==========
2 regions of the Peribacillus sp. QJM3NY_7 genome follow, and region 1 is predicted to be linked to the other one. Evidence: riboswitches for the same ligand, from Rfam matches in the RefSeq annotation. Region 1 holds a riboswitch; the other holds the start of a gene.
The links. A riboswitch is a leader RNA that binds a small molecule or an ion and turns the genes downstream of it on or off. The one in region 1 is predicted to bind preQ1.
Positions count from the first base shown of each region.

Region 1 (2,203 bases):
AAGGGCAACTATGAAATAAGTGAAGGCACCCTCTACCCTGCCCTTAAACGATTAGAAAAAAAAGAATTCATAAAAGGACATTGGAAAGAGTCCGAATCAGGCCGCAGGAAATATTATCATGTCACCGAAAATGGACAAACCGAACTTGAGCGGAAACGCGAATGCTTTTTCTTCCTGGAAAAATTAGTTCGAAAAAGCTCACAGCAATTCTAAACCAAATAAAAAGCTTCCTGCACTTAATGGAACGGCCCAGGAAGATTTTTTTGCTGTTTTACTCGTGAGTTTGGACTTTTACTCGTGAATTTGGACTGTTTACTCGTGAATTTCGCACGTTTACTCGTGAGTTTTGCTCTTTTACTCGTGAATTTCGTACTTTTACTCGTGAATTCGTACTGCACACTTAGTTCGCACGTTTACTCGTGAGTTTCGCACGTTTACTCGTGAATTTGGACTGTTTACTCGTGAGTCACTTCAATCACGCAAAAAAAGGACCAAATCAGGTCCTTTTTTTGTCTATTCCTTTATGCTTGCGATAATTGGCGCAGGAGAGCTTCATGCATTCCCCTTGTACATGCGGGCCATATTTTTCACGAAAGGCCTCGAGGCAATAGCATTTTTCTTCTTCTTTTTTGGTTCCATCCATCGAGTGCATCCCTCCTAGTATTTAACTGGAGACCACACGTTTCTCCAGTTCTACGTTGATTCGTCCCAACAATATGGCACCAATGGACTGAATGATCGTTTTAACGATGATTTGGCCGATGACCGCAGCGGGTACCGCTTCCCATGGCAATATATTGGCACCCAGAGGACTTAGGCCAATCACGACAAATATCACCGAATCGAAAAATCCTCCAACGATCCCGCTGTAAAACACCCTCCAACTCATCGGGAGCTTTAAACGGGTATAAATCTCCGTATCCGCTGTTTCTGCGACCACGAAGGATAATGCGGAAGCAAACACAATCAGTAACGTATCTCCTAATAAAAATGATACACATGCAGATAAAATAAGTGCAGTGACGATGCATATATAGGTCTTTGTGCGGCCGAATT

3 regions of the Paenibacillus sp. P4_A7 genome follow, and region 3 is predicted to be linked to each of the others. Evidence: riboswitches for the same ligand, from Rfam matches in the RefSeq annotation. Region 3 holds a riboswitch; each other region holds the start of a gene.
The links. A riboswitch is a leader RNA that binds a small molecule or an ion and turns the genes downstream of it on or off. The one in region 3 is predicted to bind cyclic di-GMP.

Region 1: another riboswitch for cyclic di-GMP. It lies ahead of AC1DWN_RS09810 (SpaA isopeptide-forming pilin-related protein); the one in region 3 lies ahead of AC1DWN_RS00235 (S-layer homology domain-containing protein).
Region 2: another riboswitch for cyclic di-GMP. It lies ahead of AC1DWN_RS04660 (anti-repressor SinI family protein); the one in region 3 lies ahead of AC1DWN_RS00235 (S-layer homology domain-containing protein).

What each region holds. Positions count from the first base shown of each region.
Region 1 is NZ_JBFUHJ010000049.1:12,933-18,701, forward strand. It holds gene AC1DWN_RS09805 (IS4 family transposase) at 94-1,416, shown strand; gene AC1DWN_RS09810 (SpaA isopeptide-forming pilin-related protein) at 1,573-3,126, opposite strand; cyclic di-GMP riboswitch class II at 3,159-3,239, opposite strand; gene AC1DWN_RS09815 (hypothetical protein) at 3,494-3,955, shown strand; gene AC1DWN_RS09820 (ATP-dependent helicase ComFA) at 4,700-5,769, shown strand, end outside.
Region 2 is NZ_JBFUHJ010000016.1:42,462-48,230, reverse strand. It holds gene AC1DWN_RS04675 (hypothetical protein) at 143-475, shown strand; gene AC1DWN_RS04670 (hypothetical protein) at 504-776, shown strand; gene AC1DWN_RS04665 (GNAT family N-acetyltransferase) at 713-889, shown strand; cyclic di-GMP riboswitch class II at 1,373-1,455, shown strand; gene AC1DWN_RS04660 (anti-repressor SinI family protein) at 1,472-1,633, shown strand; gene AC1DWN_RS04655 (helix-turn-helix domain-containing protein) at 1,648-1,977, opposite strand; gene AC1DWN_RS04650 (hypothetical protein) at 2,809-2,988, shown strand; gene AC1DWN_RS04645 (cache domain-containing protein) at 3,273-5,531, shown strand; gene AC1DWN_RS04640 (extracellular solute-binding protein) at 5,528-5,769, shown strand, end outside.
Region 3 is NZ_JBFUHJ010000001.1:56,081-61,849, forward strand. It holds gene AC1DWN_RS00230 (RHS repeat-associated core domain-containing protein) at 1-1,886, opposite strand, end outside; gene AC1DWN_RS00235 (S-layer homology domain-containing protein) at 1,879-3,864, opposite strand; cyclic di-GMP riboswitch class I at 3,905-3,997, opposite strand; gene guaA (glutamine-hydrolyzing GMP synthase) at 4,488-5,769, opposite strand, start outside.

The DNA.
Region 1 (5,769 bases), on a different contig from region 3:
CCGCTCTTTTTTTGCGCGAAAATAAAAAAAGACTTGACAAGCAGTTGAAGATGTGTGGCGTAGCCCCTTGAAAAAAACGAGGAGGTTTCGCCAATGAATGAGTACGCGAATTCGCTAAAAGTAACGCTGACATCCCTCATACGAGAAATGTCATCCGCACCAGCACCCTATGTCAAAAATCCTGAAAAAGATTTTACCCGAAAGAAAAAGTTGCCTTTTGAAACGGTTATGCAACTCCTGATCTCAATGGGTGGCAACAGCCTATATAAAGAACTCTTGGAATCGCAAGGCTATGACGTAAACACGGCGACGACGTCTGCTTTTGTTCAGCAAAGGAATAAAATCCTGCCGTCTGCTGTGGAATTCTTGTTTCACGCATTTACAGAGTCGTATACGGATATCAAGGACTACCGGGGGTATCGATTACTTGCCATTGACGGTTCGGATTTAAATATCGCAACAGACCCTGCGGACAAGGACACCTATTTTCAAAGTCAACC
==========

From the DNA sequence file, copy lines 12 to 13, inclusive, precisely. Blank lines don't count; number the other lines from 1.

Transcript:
Region 2 is NZ_JBFUHJ010000016.1:42,462-48,230, reverse strand. It holds gene AC1DWN_RS04675 (hypothetical protein) at 143-475, shown strand; gene AC1DWN_RS04670 (hypothetical protein) at 504-776, shown strand; gene AC1DWN_RS04665 (GNAT family N-acetyltransferase) at 713-889, shown strand; cyclic di-GMP riboswitch class II at 1,373-1,455, shown strand; gene AC1DWN_RS04660 (anti-repressor SinI family protein) at 1,472-1,633, shown strand; gene AC1DWN_RS04655 (helix-turn-helix domain-containing protein) at 1,648-1,977, opposite strand; gene AC1DWN_RS04650 (hypothetical protein) at 2,809-2,988, shown strand; gene AC1DWN_RS04645 (cache domain-containing protein) at 3,273-5,531, shown strand; gene AC1DWN_RS04640 (extracellular solute-binding protein) at 5,528-5,769, shown strand, end outside.
Region 3 is NZ_JBFUHJ010000001.1:56,081-61,849, forward strand. It holds gene AC1DWN_RS00230 (RHS repeat-associated core domain-containing protein) at 1-1,886, opposite strand, end outside; gene AC1DWN_RS00235 (S-layer homology domain-containing protein) at 1,879-3,864, opposite strand; cyclic di-GMP riboswitch class I at 3,905-3,997, opposite strand; gene guaA (glutamine-hydrolyzing GMP synthase) at 4,488-5,769, opposite strand, start outside.